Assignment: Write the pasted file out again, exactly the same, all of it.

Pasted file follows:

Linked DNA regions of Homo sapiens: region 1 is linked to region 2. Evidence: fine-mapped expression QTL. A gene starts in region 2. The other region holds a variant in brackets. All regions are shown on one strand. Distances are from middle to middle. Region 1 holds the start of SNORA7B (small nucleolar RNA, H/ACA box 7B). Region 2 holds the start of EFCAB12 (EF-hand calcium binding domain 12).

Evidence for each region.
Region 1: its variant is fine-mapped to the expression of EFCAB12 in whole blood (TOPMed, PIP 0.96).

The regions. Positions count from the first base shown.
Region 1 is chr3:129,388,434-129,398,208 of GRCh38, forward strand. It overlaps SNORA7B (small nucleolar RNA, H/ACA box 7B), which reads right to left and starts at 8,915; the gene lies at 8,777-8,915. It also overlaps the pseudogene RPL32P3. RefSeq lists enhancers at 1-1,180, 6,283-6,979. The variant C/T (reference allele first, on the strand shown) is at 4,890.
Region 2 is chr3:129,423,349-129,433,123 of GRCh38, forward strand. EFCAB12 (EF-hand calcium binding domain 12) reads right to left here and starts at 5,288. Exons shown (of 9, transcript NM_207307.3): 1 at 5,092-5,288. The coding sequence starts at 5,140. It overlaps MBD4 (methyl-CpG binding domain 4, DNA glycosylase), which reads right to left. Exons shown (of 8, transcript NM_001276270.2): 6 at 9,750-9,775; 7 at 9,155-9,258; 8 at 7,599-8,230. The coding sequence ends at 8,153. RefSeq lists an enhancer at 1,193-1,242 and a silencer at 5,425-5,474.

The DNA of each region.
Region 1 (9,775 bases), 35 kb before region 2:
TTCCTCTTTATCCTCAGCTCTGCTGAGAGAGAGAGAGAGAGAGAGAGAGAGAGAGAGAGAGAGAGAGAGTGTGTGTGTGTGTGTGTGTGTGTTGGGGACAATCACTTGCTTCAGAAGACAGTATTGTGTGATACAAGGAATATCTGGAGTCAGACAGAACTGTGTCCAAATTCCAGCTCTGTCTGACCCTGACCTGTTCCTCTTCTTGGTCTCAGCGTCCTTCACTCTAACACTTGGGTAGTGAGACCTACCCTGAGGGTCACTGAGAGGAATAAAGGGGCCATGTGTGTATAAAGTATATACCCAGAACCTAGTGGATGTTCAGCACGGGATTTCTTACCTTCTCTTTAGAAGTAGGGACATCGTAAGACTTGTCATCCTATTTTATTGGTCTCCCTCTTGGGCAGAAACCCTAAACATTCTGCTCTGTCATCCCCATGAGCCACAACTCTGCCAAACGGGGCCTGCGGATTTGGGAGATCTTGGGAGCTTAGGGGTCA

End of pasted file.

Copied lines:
Linked DNA regions of Homo sapiens: region 1 is linked to region 2. Evidence: fine-mapped expression QTL. A gene starts in region 2. The other region holds a variant in brackets. All regions are shown on one strand. Distances are from middle to middle. Region 1 holds the start of SNORA7B (small nucleolar RNA, H/ACA box 7B). Region 2 holds the start of EFCAB12 (EF-hand calcium binding domain 12).

Evidence for each region.
Region 1: its variant is fine-mapped to the expression of EFCAB12 in whole blood (TOPMed, PIP 0.96).

The regions. Positions count from the first base shown.
Region 1 is chr3:129,388,434-129,398,208 of GRCh38, forward strand. It overlaps SNORA7B (small nucleolar RNA, H/ACA box 7B), which reads right to left and starts at 8,915; the gene lies at 8,777-8,915. It also overlaps the pseudogene RPL32P3. RefSeq lists enhancers at 1-1,180, 6,283-6,979. The variant C/T (reference allele first, on the strand shown) is at 4,890.
Region 2 is chr3:129,423,349-129,433,123 of GRCh38, forward strand. EFCAB12 (EF-hand calcium binding domain 12) reads right to left here and starts at 5,288. Exons shown (of 9, transcript NM_207307.3): 1 at 5,092-5,288. The coding sequence starts at 5,140. It overlaps MBD4 (methyl-CpG binding domain 4, DNA glycosylase), which reads right to left. Exons shown (of 8, transcript NM_001276270.2): 6 at 9,750-9,775; 7 at 9,155-9,258; 8 at 7,599-8,230. The coding sequence ends at 8,153. RefSeq lists an enhancer at 1,193-1,242 and a silencer at 5,425-5,474.

The DNA of each region.
Region 1 (9,775 bases), 35 kb before region 2:
TTCCTCTTTATCCTCAGCTCTGCTGAGAGAGAGAGAGAGAGAGAGAGAGAGAGAGAGAGAGAGAGAGAGTGTGTGTGTGTGTGTGTGTGTGTTGGGGACAATCACTTGCTTCAGAAGACAGTATTGTGTGATACAAGGAATATCTGGAGTCAGACAGAACTGTGTCCAAATTCCAGCTCTGTCTGACCCTGACCTGTTCCTCTTCTTGGTCTCAGCGTCCTTCACTCTAACACTTGGGTAGTGAGACCTACCCTGAGGGTCACTGAGAGGAATAAAGGGGCCATGTGTGTATAAAGTATATACCCAGAACCTAGTGGATGTTCAGCACGGGATTTCTTACCTTCTCTTTAGAAGTAGGGACATCGTAAGACTTGTCATCCTATTTTATTGGTCTCCCTCTTGGGCAGAAACCCTAAACATTCTGCTCTGTCATCCCCATGAGCCACAACTCTGCCAAACGGGGCCTGCGGATTTGGGAGATCTTGGGAGCTTAGGGGTCA